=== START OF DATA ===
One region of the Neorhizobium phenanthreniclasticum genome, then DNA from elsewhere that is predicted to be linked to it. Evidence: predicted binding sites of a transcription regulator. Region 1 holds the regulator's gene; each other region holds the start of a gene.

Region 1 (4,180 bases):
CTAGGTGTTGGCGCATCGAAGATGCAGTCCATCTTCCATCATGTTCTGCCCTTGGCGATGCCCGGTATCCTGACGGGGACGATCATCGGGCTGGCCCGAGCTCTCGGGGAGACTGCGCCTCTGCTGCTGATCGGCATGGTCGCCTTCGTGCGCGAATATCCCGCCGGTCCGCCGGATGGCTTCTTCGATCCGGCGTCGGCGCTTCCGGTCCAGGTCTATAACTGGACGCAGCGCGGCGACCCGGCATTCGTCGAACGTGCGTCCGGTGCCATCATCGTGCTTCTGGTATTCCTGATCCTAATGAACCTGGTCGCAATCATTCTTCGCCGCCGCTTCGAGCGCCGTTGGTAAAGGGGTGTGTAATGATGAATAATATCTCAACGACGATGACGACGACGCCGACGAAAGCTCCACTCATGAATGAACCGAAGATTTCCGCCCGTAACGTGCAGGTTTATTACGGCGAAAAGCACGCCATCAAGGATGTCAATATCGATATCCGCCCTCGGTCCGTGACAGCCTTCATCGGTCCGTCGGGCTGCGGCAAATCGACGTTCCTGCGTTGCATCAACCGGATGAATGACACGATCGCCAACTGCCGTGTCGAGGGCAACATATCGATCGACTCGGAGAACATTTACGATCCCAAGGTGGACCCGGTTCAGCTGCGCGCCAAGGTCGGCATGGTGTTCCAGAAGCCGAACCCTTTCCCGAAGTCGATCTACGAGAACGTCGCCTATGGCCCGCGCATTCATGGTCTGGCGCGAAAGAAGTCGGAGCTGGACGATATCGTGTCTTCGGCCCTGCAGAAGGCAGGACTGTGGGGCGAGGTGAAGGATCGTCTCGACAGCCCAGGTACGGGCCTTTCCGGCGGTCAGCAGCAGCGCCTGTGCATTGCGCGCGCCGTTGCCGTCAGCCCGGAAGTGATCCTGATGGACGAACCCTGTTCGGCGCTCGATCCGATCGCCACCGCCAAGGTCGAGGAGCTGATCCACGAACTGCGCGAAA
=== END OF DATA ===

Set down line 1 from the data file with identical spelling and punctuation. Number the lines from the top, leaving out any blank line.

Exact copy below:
One region of the Neorhizobium phenanthreniclasticum genome, then DNA from elsewhere that is predicted to be linked to it. Evidence: predicted binding sites of a transcription regulator. Region 1 holds the regulator's gene; each other region holds the start of a gene.